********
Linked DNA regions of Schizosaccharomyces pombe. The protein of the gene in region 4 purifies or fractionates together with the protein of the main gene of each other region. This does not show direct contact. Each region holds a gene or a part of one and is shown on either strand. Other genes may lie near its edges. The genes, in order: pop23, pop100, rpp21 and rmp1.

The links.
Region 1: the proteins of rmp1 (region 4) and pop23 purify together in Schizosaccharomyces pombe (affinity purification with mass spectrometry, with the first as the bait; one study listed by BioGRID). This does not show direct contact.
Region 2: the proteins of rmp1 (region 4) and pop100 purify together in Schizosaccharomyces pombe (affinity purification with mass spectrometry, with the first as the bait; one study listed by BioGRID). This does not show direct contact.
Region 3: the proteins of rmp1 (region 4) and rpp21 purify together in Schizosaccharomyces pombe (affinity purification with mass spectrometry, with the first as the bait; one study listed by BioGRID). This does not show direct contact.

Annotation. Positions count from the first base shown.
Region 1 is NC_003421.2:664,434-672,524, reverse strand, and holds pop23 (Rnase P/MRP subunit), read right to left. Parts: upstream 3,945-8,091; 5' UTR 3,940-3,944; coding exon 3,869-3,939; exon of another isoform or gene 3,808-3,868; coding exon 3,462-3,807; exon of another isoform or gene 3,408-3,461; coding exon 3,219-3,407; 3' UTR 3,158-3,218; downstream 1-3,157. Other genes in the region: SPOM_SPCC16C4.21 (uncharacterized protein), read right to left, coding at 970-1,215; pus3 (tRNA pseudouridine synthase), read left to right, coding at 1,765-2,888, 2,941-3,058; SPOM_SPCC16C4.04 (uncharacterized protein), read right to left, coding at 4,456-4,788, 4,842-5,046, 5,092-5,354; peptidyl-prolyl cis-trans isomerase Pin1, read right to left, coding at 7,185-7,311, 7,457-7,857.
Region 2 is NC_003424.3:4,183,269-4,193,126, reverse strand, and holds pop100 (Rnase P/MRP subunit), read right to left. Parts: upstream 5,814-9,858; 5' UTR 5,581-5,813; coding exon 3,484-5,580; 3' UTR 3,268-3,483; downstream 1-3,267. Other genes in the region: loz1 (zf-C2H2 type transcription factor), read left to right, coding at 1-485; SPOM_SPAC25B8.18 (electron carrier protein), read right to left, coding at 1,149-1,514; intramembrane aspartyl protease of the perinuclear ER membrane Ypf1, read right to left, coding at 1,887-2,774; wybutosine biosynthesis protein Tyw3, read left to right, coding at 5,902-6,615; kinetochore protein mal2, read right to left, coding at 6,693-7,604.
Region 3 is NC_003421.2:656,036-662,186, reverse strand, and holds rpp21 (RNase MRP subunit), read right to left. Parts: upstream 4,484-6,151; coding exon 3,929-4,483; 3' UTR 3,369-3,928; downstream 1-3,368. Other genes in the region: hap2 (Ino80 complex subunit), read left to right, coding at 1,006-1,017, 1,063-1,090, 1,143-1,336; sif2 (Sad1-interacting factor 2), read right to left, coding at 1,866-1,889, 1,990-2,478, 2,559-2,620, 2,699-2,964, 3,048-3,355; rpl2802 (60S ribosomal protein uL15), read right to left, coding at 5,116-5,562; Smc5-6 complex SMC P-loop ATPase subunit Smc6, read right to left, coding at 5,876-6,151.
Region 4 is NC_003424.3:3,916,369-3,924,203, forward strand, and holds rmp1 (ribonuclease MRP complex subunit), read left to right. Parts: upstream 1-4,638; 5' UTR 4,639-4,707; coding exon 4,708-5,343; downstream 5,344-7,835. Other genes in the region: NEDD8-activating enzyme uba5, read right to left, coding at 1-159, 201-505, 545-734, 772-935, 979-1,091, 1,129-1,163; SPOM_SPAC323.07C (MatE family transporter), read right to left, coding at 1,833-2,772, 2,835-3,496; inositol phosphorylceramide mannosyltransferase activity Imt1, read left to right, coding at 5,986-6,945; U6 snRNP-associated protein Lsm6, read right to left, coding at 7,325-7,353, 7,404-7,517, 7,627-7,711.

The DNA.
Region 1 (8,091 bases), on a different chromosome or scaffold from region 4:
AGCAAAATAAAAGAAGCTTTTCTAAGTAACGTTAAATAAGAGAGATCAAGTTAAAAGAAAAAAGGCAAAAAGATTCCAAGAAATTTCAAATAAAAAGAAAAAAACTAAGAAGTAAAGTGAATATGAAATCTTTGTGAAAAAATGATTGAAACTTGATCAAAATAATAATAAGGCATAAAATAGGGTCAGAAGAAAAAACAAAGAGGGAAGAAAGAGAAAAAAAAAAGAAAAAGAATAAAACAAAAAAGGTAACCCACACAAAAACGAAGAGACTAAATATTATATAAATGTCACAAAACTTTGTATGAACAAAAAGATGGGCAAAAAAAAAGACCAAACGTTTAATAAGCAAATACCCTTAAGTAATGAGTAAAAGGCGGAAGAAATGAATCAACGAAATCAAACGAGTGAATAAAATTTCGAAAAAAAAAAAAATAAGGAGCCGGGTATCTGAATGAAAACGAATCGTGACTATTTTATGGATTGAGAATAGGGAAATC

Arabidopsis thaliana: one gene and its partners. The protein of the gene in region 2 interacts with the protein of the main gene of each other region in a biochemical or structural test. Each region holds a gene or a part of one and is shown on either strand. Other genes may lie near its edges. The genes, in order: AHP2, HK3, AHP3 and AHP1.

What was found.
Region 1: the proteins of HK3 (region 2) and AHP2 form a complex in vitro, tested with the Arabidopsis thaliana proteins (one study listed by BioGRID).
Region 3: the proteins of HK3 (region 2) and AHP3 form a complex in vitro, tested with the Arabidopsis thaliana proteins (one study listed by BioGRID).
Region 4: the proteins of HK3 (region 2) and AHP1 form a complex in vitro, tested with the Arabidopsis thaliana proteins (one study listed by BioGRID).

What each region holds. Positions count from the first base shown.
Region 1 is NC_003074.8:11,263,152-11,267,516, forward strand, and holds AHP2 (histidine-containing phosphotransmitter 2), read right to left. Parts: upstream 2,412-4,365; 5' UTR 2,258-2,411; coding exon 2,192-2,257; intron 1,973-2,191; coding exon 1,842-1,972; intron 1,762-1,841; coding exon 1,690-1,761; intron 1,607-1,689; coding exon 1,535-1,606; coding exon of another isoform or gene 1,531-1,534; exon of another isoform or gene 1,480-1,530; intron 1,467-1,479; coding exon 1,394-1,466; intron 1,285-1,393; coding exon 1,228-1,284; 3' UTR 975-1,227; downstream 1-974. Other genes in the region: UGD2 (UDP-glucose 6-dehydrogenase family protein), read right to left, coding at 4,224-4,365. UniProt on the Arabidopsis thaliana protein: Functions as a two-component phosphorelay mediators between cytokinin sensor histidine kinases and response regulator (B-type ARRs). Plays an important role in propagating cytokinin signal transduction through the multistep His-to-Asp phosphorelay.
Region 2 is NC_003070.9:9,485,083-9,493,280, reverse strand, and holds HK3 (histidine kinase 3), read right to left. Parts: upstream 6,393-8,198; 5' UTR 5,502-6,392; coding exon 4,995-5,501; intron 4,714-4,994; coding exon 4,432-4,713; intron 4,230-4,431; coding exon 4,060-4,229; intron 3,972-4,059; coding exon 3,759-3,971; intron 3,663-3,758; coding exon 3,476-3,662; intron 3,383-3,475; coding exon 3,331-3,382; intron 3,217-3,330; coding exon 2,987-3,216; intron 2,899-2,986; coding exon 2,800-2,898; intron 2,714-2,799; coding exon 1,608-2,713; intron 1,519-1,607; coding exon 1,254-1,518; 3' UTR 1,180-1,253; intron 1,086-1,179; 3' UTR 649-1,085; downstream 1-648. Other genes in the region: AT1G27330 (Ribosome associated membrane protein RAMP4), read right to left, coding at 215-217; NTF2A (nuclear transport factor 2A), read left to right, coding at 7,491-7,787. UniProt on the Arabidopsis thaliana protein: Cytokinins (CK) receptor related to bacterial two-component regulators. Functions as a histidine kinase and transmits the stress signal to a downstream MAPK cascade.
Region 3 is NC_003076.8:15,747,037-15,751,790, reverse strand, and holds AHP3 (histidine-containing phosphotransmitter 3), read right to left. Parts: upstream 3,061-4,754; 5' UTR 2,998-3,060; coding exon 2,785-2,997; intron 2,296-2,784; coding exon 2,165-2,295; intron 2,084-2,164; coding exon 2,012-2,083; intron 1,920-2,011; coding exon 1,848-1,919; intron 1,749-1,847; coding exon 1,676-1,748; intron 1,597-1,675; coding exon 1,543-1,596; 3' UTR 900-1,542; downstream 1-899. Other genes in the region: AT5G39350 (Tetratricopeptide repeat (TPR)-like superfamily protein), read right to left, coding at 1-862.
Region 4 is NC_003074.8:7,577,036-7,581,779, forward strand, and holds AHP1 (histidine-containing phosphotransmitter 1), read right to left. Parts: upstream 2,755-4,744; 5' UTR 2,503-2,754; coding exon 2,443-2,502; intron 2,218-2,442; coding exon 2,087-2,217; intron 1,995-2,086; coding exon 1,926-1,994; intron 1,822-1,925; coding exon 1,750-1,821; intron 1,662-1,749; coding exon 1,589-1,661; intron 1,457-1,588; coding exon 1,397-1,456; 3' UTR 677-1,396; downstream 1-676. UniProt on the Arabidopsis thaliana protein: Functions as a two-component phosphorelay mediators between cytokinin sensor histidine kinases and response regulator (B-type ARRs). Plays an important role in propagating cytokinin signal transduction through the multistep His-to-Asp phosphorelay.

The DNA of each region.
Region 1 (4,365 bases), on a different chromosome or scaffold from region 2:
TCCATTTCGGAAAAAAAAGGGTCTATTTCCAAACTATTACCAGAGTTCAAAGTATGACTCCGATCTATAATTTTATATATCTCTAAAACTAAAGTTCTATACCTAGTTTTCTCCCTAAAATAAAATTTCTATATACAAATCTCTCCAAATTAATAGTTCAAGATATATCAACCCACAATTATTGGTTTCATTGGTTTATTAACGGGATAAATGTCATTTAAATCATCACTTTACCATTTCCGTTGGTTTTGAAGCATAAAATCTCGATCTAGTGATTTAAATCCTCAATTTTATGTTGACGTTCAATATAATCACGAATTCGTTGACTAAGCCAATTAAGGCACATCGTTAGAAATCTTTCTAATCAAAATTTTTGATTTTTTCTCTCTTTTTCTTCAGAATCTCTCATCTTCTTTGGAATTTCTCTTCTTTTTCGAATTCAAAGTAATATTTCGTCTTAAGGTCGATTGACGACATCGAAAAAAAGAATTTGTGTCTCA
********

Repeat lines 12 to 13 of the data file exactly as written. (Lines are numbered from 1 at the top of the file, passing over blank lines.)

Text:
Region 1 (8,091 bases), on a different chromosome or scaffold from region 4:
AGCAAAATAAAAGAAGCTTTTCTAAGTAACGTTAAATAAGAGAGATCAAGTTAAAAGAAAAAAGGCAAAAAGATTCCAAGAAATTTCAAATAAAAAGAAAAAAACTAAGAAGTAAAGTGAATATGAAATCTTTGTGAAAAAATGATTGAAACTTGATCAAAATAATAATAAGGCATAAAATAGGGTCAGAAGAAAAAACAAAGAGGGAAGAAAGAGAAAAAAAAAAGAAAAAGAATAAAACAAAAAAGGTAACCCACACAAAAACGAAGAGACTAAATATTATATAAATGTCACAAAACTTTGTATGAACAAAAAGATGGGCAAAAAAAAAGACCAAACGTTTAATAAGCAAATACCCTTAAGTAATGAGTAAAAGGCGGAAGAAATGAATCAACGAAATCAAACGAGTGAATAAAATTTCGAAAAAAAAAAAAATAAGGAGCCGGGTATCTGAATGAAAACGAATCGTGACTATTTTATGGATTGAGAATAGGGAAATC